A Jewish astronaut greets Israel from space.
Revelers try to set a record for the most people singing a national anthem. To celebrate turning 60, Israel is staging fireworks, air force flyovers and a birthday bash for anyone born on the day the Jewish state was founded.
Israel is marking its 60th Independence Day, which began at sundown on Wednesday, with a great sense of pride but also uncertainty about its future and doubts about prospects for peace with the Palestinians. Six decades after rising from the ashes of the Holocaust, the Jewish state is still plagued by threats from abroad and an identity crisis at home.
Israel at 60 is a paradox of exuberance and despair — a country enduring near daily rocket attacks from militants while producing scientists who have pioneered Wi-Fi and instant messaging.
Its 41-year occupation of Palestinian territories has invited international condemnation. Yet Israel is a thriving democracy that has provided a haven for the world’s Jews.
This Independence Day is marred by a fresh criminal inquiry of Prime Minister Ehud Olmert, whose legal woes are calling his political survival into question just as he is moving to forge a peace deal with the moderate Palestinian leadership in the West Bank.
However, Israelis are putting aside their frustration with politics for what is expected to be one of the most joyous birthday celebrations since the first on May 14, 1948 — a date marked each year in Israel by the Hebrew calendar.
Independence Day began just as Memorial Day for fallen soldiers ended — a jarring contrast between solemnity and joy that underlined the link between the military and the existence of Israel.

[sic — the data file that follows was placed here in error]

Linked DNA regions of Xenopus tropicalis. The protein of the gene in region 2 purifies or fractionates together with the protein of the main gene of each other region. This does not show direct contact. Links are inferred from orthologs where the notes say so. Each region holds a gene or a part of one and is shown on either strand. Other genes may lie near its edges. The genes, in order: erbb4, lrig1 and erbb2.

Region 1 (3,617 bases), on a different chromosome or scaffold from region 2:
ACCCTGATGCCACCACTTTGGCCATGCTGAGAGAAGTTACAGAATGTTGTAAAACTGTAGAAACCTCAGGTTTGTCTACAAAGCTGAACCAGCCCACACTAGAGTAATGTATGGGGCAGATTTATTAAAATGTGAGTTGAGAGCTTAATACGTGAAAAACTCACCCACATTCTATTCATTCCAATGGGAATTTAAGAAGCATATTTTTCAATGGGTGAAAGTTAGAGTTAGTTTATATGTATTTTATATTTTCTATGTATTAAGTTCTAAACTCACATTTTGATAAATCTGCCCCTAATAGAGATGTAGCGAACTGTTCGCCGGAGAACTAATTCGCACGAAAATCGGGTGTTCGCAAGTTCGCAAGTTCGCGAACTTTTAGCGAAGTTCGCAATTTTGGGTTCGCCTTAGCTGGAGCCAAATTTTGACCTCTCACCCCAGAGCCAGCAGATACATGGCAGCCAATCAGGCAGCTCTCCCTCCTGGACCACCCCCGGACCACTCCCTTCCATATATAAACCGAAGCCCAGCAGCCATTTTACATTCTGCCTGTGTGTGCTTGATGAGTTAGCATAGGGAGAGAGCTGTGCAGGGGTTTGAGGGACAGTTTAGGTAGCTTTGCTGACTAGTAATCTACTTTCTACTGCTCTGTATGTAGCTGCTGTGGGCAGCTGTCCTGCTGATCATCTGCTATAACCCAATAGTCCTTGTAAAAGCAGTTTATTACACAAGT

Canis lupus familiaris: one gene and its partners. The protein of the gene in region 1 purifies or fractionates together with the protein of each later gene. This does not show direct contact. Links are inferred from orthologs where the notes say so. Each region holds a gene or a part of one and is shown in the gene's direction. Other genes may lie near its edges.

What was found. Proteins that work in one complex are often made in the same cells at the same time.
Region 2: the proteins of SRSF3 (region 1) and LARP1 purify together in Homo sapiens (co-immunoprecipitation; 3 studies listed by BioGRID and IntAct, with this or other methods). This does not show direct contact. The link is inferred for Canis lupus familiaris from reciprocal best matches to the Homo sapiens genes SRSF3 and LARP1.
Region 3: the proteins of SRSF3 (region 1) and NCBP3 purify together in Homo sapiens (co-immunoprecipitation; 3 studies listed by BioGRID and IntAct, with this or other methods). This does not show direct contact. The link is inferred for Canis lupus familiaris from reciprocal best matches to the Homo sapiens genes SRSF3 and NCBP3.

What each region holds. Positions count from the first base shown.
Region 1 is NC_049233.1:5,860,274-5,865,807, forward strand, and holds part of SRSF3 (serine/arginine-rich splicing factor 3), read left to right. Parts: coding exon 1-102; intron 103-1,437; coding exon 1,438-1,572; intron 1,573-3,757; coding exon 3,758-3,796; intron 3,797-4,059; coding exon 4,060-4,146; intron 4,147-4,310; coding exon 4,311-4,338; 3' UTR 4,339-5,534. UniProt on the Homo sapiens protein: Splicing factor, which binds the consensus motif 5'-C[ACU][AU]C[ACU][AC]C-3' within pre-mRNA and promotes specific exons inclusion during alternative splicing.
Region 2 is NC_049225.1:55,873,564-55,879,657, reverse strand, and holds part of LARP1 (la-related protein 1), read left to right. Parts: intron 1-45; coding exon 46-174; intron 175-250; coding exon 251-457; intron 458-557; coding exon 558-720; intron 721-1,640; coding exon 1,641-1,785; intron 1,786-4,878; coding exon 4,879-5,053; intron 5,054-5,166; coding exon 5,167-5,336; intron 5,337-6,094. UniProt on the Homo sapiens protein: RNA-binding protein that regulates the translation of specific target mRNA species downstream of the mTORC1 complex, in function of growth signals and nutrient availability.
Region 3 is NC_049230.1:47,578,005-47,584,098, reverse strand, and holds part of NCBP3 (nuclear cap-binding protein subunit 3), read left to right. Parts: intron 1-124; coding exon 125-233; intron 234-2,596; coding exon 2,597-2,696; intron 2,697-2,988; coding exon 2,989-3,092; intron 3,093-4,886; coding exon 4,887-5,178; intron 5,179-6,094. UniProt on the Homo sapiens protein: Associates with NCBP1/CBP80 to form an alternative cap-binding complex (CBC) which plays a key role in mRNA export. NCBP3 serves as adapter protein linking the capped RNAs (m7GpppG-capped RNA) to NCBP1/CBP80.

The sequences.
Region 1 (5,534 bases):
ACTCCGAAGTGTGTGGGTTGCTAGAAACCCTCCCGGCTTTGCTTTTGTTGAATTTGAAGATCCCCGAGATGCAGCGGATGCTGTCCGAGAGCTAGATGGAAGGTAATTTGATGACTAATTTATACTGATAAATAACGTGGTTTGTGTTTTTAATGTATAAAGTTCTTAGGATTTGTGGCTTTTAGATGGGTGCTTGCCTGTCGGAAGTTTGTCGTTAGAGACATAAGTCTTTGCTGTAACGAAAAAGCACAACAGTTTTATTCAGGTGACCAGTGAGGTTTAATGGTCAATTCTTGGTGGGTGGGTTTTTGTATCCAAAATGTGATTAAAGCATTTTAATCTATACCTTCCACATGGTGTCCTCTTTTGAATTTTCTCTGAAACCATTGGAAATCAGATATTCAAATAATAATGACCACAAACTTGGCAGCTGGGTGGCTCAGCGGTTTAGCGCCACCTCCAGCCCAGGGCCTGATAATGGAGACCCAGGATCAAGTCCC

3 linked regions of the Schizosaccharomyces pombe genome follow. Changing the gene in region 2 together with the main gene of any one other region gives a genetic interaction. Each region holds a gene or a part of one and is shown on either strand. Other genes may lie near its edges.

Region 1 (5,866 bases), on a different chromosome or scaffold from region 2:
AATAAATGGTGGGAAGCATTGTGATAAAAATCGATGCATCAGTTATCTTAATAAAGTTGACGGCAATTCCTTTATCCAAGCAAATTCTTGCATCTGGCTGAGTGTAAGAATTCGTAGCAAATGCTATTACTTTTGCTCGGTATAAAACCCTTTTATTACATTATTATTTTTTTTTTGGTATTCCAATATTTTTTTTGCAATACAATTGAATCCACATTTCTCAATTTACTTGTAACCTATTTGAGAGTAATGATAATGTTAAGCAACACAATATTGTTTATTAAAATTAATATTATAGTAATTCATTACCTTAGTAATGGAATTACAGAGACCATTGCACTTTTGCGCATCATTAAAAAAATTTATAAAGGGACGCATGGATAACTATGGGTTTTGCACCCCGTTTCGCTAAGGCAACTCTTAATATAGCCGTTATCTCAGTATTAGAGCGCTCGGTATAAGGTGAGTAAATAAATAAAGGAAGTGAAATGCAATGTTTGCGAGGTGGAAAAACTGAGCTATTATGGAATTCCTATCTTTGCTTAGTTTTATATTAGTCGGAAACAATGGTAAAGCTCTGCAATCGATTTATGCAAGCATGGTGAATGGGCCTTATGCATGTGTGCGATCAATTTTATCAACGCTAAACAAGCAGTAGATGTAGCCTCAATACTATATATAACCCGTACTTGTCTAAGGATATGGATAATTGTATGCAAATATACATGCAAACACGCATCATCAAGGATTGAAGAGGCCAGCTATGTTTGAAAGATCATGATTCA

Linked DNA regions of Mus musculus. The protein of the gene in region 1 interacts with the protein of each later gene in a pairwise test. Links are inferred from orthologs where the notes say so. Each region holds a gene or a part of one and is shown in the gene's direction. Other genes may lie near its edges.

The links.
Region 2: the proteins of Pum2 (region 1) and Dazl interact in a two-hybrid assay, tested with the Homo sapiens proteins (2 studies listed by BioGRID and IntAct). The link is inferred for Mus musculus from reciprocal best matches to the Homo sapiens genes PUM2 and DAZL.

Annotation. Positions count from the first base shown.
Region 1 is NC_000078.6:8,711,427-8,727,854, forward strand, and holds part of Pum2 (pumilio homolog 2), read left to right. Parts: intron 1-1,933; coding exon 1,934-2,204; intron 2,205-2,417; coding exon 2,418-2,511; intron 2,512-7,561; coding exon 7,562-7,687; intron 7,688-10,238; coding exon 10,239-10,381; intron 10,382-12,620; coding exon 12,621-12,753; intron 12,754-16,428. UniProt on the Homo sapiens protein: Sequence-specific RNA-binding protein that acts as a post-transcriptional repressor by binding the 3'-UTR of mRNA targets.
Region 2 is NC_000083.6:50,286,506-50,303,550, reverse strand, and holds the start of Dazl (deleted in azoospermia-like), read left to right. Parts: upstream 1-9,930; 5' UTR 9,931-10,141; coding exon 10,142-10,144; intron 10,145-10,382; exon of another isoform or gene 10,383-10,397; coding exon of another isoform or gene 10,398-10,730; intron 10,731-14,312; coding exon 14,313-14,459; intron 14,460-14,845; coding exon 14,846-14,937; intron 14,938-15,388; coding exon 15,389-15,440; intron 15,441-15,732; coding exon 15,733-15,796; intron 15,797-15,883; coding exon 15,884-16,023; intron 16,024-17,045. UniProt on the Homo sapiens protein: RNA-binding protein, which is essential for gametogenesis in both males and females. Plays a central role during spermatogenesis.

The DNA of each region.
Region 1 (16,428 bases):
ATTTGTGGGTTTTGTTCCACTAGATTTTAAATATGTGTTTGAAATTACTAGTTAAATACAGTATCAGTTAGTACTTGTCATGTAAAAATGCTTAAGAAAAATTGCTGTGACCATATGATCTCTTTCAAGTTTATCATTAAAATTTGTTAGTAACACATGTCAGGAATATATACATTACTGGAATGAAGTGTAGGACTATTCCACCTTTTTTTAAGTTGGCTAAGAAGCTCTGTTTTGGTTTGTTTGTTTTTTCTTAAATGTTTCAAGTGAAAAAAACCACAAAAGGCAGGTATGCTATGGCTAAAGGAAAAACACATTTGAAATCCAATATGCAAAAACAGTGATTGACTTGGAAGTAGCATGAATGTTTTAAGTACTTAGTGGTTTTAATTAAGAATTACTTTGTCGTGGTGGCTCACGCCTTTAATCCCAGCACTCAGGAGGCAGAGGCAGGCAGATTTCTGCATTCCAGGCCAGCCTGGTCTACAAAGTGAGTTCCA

Events marking Israel’s 60th year include plays, concerts, sports tournaments, Holocaust memorials and inauguration of a footpath around the Sea of Galilee.
NASA astronaut Garrett Reisman, the first Jewish crew member on the international space station, sent a greeting from space to the people of Israel.
“Every time the station flies over the state of Israel, I try to find a window, and it never fails to move me when I see the familiar outline of Israel coming toward us from over the horizon,” Reisman said.
Also Wednesday, Jewish communities worldwide joined Israelis in a rendition of the Israeli anthem — Hatikva (The Hope). Their goal: to enter the Guinness World Records for the most people singing a national anthem at the same time.
During the holiday, Israel has barred Palestinians from the West Bank and Gaza from entering Israel, fearing attempts by militants to disrupt the celebrations.
US President George W. Bush will attend a conference in Jerusalem next week marking the anniversary, along with former British prime minister Tony Blair, former Soviet president Mikhail Gorbachev and Rupert Murdoch.Israeli President Shimon Peres will host the conference, along with a party for 60-year-old Israelis born on the day Israel declared its independence, re-establishing Jewish sovereignty in the Holy Land for the first time in nearly 2,000 years.
Meanwhile, Israeli aircraft fired missiles at a car and men on foot in two separate strikes in northern Gaza yesterday, wounding four Palestinians, two of them critically, medics said.
The missiles struck near the town of Jebaliya. The critically wounded men are members of the violent Islamic Jihad group, security officials said. The Israeli military said the missiles targeted a rocket launching squad.